June 30, 2020
Authors: Adriane Lesser MS, Juhi Israni MS, Alexander X. Lo MD, PhD, and Kelly J. Ko PhD
Ambulatory‐care‐sensitive conditions (ACSCs) represent emergency department (ED) visits and hospital admissions that might have been avoided through earlier primary care intervention. We characterize the current frequency and cost of ACSCs among older adults (≥65 years of age) in the ED.
This study is a retrospective analysis of Centers for Medicare and Medicaid Services (CMS) national claims data distributed by the Research Data Assistance Center, a CMS contractor based at the University of Minnesota. We analyzed outpatient ED‐based national claims data for visits made by traditional fee‐for‐service (FFS) Medicare beneficiaries in 2016. ACSCs were identified according to the Agency for Healthcare Research and Quality’s Prevention Quality Indicators criteria, which require that the ACSC be the primary diagnosis for the visit. Analysis was done in Alteryx and R.
We documented nearly 1.8 million ACSC ED visits in 2016, finding that ≈10.6% of all ED visits by older adult FFS Medicare beneficiaries were associated with an ACSC. ACSC ED visits resulted in admission more often (39.7%) than non‐ACSC ED visits (23.9%). Notably, 83% of patients with short‐term complications from diabetes were admitted.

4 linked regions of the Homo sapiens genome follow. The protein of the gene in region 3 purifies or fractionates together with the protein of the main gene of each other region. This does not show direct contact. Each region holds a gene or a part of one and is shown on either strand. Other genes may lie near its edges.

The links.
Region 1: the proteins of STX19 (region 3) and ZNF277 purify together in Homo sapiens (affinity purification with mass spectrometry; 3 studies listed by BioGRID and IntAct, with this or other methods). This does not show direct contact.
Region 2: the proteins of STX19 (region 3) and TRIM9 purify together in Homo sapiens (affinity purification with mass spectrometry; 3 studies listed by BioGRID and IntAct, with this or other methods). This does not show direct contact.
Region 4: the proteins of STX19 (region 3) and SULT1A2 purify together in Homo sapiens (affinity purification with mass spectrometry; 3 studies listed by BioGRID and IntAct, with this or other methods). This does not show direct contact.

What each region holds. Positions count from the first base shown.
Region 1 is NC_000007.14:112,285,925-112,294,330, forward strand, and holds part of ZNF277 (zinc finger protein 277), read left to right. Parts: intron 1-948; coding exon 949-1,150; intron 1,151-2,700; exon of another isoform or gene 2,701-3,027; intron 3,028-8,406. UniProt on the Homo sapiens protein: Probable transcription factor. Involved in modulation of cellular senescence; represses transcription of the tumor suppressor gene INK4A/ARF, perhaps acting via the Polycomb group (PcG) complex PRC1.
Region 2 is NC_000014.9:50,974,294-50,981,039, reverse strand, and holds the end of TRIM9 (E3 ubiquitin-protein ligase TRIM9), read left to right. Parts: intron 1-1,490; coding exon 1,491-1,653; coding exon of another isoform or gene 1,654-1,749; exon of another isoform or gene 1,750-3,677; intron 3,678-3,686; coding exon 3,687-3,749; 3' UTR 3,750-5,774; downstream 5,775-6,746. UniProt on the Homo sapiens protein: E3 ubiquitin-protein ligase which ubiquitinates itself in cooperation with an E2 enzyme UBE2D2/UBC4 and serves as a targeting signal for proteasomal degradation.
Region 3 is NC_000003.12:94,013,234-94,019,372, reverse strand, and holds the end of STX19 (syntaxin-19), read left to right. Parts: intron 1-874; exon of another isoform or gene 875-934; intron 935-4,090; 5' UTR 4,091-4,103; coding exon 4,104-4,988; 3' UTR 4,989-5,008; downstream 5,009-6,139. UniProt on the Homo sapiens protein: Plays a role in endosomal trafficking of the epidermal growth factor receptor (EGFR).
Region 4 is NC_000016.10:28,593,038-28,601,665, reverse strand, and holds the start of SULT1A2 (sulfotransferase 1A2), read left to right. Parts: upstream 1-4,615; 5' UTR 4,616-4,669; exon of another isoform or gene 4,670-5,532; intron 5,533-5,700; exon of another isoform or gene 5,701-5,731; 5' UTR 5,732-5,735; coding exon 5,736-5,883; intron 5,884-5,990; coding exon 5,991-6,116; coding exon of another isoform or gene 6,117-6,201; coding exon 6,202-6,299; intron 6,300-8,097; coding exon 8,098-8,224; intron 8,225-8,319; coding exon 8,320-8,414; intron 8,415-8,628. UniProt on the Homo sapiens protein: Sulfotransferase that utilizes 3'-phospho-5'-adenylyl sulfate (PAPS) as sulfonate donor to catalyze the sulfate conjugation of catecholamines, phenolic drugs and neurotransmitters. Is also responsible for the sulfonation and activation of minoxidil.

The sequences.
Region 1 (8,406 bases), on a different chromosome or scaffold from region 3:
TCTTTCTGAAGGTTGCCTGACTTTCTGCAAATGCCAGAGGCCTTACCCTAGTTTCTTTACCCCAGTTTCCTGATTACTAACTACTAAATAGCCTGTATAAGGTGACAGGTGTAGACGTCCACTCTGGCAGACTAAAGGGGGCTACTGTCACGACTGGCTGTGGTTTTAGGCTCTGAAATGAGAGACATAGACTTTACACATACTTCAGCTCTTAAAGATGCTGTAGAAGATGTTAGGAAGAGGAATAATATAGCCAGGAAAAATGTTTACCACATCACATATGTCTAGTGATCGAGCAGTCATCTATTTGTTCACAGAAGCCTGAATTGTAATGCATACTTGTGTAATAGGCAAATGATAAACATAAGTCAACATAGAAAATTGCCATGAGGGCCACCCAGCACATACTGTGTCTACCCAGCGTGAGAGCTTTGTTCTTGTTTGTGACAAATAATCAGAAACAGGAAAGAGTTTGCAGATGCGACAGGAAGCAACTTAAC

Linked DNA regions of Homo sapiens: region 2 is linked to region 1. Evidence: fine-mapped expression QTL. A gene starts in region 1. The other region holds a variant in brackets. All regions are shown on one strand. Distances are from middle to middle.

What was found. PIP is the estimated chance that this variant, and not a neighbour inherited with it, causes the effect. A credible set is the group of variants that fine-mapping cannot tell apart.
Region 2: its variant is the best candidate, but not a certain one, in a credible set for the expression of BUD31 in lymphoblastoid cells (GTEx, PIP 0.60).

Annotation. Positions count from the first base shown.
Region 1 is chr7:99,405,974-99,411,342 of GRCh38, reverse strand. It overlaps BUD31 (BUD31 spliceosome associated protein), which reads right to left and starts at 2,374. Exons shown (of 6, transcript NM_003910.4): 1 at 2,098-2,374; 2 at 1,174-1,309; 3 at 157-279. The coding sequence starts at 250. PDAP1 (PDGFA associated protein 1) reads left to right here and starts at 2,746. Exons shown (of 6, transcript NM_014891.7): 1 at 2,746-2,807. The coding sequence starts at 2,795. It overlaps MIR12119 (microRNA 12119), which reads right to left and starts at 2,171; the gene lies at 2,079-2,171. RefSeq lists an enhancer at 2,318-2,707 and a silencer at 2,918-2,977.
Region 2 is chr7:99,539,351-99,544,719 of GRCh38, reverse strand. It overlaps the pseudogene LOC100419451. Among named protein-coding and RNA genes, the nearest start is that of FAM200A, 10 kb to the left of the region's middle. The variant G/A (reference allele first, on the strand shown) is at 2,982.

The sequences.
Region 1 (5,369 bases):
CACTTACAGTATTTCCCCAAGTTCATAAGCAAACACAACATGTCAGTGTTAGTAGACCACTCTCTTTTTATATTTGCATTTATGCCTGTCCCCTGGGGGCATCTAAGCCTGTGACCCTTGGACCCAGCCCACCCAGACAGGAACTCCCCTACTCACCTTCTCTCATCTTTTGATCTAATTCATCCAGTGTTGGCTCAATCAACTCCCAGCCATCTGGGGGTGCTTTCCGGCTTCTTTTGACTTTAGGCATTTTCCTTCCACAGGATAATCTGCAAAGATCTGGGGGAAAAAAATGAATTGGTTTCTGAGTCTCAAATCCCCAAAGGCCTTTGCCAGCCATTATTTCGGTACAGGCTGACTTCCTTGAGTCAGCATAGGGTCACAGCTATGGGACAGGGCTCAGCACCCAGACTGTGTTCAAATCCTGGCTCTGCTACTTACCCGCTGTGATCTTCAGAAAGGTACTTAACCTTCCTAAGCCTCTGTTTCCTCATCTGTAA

ED visits for a primary diagnosis of an ACSC highlight opportunities to improve access to preventive care, particularly earlier recognition and treatment of patients’ deteriorating conditions that could have potentially precluded the need for the ED visit. An opportunity exists to leverage ED‐based initiatives during an ACSC ED visit to support appropriate community and care transitions of these high‐risk patients.
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